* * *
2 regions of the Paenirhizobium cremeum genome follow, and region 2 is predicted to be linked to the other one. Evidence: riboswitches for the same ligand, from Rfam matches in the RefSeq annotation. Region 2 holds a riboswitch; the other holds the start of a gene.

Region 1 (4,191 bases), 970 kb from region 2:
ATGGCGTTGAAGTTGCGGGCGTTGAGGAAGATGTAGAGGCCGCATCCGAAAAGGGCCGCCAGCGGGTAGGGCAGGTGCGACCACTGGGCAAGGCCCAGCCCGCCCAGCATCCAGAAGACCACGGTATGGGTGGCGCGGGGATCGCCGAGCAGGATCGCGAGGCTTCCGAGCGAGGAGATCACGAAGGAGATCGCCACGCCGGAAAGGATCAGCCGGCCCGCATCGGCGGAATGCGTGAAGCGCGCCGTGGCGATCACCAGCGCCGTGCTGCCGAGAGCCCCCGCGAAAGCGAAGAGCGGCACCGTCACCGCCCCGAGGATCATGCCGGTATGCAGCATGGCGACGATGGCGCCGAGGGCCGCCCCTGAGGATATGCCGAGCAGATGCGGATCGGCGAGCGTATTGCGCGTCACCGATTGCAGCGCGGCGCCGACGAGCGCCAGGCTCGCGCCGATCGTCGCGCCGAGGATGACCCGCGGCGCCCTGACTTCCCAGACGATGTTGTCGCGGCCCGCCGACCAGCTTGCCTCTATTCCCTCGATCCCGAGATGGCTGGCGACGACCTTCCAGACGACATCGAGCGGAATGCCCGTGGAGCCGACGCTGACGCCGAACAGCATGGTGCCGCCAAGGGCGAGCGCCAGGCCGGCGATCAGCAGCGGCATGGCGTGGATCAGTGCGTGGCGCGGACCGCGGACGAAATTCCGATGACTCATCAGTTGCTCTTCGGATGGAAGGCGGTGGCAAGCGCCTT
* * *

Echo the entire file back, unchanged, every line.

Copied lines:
2 regions of the Paenirhizobium cremeum genome follow, and region 2 is predicted to be linked to the other one. Evidence: riboswitches for the same ligand, from Rfam matches in the RefSeq annotation. Region 2 holds a riboswitch; the other holds the start of a gene.

Region 1 (4,191 bases), 970 kb from region 2:
ATGGCGTTGAAGTTGCGGGCGTTGAGGAAGATGTAGAGGCCGCATCCGAAAAGGGCCGCCAGCGGGTAGGGCAGGTGCGACCACTGGGCAAGGCCCAGCCCGCCCAGCATCCAGAAGACCACGGTATGGGTGGCGCGGGGATCGCCGAGCAGGATCGCGAGGCTTCCGAGCGAGGAGATCACGAAGGAGATCGCCACGCCGGAAAGGATCAGCCGGCCCGCATCGGCGGAATGCGTGAAGCGCGCCGTGGCGATCACCAGCGCCGTGCTGCCGAGAGCCCCCGCGAAAGCGAAGAGCGGCACCGTCACCGCCCCGAGGATCATGCCGGTATGCAGCATGGCGACGATGGCGCCGAGGGCCGCCCCTGAGGATATGCCGAGCAGATGCGGATCGGCGAGCGTATTGCGCGTCACCGATTGCAGCGCGGCGCCGACGAGCGCCAGGCTCGCGCCGATCGTCGCGCCGAGGATGACCCGCGGCGCCCTGACTTCCCAGACGATGTTGTCGCGGCCCGCCGACCAGCTTGCCTCTATTCCCTCGATCCCGAGATGGCTGGCGACGACCTTCCAGACGACATCGAGCGGAATGCCCGTGGAGCCGACGCTGACGCCGAACAGCATGGTGCCGCCAAGGGCGAGCGCCAGGCCGGCGATCAGCAGCGGCATGGCGTGGATCAGTGCGTGGCGCGGACCGCGGACGAAATTCCGATGACTCATCAGTTGCTCTTCGGATGGAAGGCGGTGGCAAGCGCCTT